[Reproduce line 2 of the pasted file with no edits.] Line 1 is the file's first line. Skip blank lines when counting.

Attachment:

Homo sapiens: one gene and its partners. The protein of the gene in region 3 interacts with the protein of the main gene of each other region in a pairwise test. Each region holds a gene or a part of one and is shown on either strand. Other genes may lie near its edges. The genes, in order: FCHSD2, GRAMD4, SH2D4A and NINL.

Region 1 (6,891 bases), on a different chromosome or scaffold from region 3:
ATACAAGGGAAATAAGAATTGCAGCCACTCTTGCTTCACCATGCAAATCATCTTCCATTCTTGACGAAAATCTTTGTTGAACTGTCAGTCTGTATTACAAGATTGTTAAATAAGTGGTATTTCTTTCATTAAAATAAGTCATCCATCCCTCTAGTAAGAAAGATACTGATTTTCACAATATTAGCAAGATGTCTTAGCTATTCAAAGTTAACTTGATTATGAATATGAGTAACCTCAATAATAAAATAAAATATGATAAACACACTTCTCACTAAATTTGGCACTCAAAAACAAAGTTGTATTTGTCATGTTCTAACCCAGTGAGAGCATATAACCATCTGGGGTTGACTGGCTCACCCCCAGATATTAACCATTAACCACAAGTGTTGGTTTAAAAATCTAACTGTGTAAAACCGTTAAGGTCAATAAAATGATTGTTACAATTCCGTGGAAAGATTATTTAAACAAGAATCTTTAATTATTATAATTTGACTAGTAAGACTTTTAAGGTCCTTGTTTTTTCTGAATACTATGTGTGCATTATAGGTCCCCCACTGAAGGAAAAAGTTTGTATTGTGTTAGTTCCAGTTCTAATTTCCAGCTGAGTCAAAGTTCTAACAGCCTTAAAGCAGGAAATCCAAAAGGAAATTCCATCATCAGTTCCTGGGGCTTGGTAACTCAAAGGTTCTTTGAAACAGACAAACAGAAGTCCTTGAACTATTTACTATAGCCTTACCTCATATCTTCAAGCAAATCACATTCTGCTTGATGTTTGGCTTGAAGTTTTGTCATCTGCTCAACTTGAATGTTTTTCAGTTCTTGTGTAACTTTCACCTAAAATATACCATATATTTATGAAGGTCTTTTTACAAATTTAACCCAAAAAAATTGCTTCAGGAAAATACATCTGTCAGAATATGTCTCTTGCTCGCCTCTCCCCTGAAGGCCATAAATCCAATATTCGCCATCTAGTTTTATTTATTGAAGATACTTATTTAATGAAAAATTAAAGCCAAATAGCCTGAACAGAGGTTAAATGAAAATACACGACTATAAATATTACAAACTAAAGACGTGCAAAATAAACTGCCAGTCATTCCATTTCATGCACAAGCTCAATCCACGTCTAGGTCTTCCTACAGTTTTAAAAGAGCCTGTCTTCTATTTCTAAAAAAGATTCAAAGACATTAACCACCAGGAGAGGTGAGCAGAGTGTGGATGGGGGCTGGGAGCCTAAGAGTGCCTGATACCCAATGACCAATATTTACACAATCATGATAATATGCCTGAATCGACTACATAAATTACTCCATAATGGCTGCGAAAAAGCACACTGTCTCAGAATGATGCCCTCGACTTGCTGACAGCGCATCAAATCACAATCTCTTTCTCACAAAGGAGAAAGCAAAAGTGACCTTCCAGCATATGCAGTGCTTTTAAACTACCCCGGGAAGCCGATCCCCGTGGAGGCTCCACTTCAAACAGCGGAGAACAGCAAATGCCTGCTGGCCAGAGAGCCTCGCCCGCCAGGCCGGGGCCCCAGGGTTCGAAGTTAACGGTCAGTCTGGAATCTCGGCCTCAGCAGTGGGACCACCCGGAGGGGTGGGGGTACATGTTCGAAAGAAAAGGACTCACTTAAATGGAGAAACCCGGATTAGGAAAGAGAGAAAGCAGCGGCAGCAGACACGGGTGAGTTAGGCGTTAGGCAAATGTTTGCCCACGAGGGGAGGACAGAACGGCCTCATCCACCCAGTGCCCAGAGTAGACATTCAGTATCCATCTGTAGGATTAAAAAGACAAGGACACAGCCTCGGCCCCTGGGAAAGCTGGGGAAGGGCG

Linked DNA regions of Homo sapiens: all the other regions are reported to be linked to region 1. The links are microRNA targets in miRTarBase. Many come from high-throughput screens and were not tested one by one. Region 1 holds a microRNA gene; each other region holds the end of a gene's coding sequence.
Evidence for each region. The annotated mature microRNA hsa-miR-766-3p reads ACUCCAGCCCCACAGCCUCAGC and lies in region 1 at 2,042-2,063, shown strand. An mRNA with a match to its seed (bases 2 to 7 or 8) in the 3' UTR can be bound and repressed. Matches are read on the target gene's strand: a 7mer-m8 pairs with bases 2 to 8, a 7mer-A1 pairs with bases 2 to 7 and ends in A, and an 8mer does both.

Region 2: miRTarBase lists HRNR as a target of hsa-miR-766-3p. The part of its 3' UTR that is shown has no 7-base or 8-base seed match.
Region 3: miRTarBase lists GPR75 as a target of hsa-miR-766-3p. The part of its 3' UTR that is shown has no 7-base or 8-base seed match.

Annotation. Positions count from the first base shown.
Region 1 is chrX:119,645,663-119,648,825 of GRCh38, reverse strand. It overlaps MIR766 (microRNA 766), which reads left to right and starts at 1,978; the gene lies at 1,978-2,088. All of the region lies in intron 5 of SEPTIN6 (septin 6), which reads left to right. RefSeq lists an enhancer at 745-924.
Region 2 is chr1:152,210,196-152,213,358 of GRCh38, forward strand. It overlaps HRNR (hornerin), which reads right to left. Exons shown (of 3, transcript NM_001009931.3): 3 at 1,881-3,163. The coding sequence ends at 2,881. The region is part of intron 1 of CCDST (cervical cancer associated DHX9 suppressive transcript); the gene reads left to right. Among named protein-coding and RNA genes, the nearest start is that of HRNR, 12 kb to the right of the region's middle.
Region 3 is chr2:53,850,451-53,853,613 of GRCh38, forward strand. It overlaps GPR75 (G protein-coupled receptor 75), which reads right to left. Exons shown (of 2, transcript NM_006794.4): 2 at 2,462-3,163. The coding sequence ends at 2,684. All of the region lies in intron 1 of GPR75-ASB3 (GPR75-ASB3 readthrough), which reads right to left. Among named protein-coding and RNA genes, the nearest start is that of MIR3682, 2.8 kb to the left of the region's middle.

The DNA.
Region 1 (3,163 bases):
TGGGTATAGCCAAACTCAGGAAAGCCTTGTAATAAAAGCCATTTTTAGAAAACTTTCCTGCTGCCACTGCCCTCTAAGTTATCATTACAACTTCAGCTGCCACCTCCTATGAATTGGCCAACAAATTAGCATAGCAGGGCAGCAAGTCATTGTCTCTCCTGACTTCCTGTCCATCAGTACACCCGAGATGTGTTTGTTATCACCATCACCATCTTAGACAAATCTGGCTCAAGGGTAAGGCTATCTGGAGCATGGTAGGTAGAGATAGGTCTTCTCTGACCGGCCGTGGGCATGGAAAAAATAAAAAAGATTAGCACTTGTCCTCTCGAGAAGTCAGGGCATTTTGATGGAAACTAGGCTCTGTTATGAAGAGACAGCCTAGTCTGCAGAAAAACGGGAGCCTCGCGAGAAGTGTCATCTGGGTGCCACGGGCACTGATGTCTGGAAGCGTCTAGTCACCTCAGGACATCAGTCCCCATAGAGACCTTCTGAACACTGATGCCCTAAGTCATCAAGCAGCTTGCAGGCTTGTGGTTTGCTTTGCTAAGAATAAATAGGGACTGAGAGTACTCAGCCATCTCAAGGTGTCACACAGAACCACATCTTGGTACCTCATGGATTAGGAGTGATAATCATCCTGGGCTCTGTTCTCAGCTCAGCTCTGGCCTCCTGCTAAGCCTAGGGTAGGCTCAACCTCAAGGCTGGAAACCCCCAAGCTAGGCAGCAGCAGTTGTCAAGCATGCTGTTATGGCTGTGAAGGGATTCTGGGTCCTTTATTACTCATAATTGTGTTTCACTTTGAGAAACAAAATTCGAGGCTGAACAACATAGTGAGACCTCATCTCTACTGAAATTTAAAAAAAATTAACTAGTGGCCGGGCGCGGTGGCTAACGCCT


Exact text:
Region 1 (6,891 bases), on a different chromosome or scaffold from region 3: